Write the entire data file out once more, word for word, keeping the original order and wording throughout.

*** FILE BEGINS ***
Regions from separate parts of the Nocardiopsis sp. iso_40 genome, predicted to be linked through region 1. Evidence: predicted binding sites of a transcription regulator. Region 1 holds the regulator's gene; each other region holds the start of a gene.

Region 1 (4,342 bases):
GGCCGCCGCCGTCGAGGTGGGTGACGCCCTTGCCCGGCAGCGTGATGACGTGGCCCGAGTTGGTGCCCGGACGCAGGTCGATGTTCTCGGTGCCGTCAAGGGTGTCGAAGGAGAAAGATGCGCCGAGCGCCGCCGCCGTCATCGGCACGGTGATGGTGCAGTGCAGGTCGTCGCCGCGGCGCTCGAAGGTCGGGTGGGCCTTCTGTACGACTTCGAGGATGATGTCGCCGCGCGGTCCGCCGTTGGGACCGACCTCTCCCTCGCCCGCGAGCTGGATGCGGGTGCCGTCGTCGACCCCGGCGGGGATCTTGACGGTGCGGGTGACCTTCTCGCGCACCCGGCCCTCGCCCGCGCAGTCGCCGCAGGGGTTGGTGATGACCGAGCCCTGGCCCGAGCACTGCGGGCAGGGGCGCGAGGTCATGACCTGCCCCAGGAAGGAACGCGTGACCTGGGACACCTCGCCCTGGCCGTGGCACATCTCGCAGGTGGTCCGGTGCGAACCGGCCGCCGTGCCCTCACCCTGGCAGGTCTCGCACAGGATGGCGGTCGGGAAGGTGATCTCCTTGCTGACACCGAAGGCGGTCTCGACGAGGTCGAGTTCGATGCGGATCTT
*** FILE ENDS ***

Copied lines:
Regions from separate parts of the Nocardiopsis sp. iso_40 genome, predicted to be linked through region 1. Evidence: predicted binding sites of a transcription regulator. Region 1 holds the regulator's gene; each other region holds the start of a gene.

Region 1 (4,342 bases):
GGCCGCCGCCGTCGAGGTGGGTGACGCCCTTGCCCGGCAGCGTGATGACGTGGCCCGAGTTGGTGCCCGGACGCAGGTCGATGTTCTCGGTGCCGTCAAGGGTGTCGAAGGAGAAAGATGCGCCGAGCGCCGCCGCCGTCATCGGCACGGTGATGGTGCAGTGCAGGTCGTCGCCGCGGCGCTCGAAGGTCGGGTGGGCCTTCTGTACGACTTCGAGGATGATGTCGCCGCGCGGTCCGCCGTTGGGACCGACCTCTCCCTCGCCCGCGAGCTGGATGCGGGTGCCGTCGTCGACCCCGGCGGGGATCTTGACGGTGCGGGTGACCTTCTCGCGCACCCGGCCCTCGCCCGCGCAGTCGCCGCAGGGGTTGGTGATGACCGAGCCCTGGCCCGAGCACTGCGGGCAGGGGCGCGAGGTCATGACCTGCCCCAGGAAGGAACGCGTGACCTGGGACACCTCGCCCTGGCCGTGGCACATCTCGCAGGTGGTCCGGTGCGAACCGGCCGCCGTGCCCTCACCCTGGCAGGTCTCGCACAGGATGGCGGTCGGGAAGGTGATCTCCTTGCTGACACCGAAGGCGGTCTCGACGAGGTCGAGTTCGATGCGGATCTT